By Charlene Oldham | Photography courtesy of Pancho’s
Pancho’s devotees have spread the word, taking the creamy, cheese dip from its Memphis roots to 18 states and more than 1,000 stores.
No matter what his shopping list includes, Tim Wallace always detours to the dips in the grocery store cold case. As general manager for Pancho’s Mexican Foods Inc., Wallace wears many hats – including impromptu supermarket stocker.
“I can’t go into a grocery store without looking at the dip display,” he said. “I have to turn the Pancho’s labels to the front.”
On one such trip to a local Kroger, Wallace encountered a distressed shopper. The elderly woman was craving a container of Pancho’s Original Cheese Dip, and the store only had the White Cheese Dip displayed. Wallace went to the back of the store himself and came out with a case of the classic yellow dip.
“And she said, ‘Do you work here?’ I said, ‘No ma’am, I work at Pancho’s. I make all the cheese dip.’ She was just so excited that she hugged me.”
Wallace doesn’t exactly make all the dip himself considering Pancho’s now ships its products to stores in 18 states and more than 1,000 stores, according to his estimate. But Pancho’s production plant in Memphis is modest, with about a dozen employees transforming at least 10,000 pounds of American cheese into dip daily.
Pancho’s Mexican Foods Inc. also operates two restaurants, including a location in Memphis and its flagship restaurant in West Memphis, Ark., opened by the Berger family in 1956. The restaurant on the Arkansas side of the Mississippi River isn’t in its original location, which was destroyed by an 18-wheeler about nine months after opening, but it is in the same spot where the restaurant reopened shortly afterward. The Original Cheese Dip Pancho’s serves and ships to stores is also still made with the restaurant recipe developed in 1956 and the business is still owned by the Berger family.
It’s that consistency and quality that keeps customers coming back, Wallace said. Pancho’s doesn’t use fillers or additives such as vegetable starch to cut costs and increase yield, which is one reason he decided to focus more on retail sales rather than restaurants when he took over day-to-day operations for the company 20 years ago.
It’s tough to make a profit in the restaurant industry, especially when you’re competing with massive chain eateries while using the same filler-free ingredients customers can buy in a supermarket, Wallace said.
“Everything you get in the restaurants, you could make yourself at home,” he said. When we make our taco meat, it’s 100 percent ground beef.”
The ingredients list for the dips are also much shorter than most commercial competitors, with American cheese serving as the main ingredient for both the Original and White Cheese Dip. Wallace said he regularly fields calls from food companies offering to sell him thickening agents and other additives that would allow the company to cut costs on ingredients, but he’s committed to using the original recipe that folks find addictive.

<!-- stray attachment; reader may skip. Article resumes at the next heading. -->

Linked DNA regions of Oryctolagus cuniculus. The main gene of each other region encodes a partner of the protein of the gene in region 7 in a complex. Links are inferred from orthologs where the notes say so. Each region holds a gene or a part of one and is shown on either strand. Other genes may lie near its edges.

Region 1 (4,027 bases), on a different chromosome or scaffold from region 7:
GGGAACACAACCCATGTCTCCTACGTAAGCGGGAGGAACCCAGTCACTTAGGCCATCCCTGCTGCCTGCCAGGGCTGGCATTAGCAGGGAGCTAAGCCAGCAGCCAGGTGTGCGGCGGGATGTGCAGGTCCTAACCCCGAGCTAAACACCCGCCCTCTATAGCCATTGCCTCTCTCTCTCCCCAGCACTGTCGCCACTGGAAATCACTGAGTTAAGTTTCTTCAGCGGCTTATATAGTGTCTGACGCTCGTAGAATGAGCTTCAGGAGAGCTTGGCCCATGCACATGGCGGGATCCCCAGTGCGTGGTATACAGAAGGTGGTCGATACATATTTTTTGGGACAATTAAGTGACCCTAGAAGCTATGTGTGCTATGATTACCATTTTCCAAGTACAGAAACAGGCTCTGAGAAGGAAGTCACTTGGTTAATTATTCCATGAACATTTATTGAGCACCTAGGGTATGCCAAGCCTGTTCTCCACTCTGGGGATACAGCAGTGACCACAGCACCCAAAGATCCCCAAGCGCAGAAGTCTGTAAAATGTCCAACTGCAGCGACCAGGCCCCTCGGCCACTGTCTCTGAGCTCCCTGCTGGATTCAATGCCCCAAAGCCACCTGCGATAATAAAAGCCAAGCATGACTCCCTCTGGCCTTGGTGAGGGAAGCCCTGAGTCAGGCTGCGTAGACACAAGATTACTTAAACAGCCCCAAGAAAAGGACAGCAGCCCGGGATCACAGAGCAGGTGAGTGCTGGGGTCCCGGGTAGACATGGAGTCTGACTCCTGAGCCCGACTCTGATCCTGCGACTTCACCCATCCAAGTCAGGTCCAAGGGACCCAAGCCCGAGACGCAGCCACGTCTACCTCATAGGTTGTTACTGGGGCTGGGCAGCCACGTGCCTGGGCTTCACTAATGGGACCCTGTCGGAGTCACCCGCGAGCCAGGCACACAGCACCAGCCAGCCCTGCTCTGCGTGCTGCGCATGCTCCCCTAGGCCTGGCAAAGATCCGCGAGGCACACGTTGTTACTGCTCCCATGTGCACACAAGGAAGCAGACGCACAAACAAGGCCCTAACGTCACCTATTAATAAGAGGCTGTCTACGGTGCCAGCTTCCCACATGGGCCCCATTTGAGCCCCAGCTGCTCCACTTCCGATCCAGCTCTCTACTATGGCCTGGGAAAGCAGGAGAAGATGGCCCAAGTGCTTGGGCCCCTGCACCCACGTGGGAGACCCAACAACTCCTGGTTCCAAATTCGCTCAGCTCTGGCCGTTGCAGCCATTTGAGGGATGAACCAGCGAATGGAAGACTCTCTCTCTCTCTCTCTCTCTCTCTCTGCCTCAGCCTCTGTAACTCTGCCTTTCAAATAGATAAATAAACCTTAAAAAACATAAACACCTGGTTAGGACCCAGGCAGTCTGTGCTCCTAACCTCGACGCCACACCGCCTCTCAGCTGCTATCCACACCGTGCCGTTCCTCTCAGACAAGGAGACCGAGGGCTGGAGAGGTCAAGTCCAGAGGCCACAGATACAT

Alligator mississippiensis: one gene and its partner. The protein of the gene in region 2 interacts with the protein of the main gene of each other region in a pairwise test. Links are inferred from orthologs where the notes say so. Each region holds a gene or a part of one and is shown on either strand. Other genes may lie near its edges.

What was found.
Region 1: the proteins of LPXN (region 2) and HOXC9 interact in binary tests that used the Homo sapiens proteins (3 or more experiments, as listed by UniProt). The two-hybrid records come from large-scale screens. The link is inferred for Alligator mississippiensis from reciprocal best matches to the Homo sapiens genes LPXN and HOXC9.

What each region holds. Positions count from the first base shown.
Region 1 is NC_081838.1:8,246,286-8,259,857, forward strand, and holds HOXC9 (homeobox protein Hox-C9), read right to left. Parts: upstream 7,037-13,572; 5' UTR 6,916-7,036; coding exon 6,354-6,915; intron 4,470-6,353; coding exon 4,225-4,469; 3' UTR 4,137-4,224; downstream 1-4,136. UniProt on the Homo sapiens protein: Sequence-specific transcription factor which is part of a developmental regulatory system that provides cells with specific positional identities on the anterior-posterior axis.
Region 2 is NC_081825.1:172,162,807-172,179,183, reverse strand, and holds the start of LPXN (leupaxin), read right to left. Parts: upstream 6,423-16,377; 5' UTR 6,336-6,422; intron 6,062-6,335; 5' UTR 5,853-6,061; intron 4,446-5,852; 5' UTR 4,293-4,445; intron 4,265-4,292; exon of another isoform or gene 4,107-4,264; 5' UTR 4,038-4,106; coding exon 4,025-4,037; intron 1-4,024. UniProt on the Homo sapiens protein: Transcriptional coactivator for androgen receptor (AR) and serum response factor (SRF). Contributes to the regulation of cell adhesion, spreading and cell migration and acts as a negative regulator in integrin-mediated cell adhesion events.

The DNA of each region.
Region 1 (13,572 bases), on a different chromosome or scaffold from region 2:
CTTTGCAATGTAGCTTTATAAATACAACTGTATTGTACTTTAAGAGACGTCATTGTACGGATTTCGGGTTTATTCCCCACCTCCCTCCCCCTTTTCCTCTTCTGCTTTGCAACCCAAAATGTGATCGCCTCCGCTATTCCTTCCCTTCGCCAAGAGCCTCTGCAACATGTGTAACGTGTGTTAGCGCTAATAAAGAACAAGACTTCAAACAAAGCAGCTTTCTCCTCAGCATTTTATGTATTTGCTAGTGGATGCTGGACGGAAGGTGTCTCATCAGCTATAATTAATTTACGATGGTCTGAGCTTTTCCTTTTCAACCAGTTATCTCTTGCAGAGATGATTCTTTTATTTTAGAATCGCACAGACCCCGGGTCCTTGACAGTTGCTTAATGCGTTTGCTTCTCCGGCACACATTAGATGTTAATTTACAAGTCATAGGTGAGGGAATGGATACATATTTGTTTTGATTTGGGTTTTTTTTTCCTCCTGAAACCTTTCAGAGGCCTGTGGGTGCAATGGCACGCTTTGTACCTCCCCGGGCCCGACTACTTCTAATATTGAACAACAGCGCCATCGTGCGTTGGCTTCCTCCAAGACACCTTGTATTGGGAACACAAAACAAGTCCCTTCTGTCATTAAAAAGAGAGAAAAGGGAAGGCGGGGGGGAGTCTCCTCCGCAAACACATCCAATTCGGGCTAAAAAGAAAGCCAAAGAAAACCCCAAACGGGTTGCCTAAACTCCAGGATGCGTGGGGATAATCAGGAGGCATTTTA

Indeed, Pancho’s cheese dip has its own fan club and a Facebook page with more than 25,000 followers. And customer demand has driven distribution well beyond the Mid-South.
“We don’t have any salesmen out there,” Wallace said. “Our customers are our salesmen.”
The Pancho’s dip website even has a flyer that fans can print out and take to grocery store managers in their area. People who grew up in the Mid-South and work in the grocery industry have also helped bolster the brand, Wallace said.
“We’ve seen a 25 to 30 percent year-over-year growth over the last five years on the retail side and that’s pretty phenomenal.”
Pancho’s plant produces three varieties of cheese dip, a hot dip, a mild salsa, its tangy green dressing and some ingredients for its restaurants. The Original Cheese Dip is the company’s biggest seller in the Mid-South while the White Cheese Dip, which Wallace developed nearly 20 years ago, is its most-popular product elsewhere.
“And the reason for that is, outside this area, people don’t understand how we serve our cheese dip in the Mid-South,” he said. “We don’t heat it up. And the first thing they do with the yellow cheese dip outside this area is heat it up. That’s a no-no in Memphis.”
The restaurants serve the dip at room temperature, and many Pancho’s dip devotees like it straight from the fridge or added to entrees at one of the restaurants. It’s also a perennially favorite at football-watch parties and other events. No matter how they devour their dip, Wallace said the company owes its success to loyal customers like the fellow Kroger shopper who’d been buying Pancho’s dip for decades.
“The biggest thing I want to say is thank you to all our customers,” Wallace said. “We couldn’t have done it without them.”
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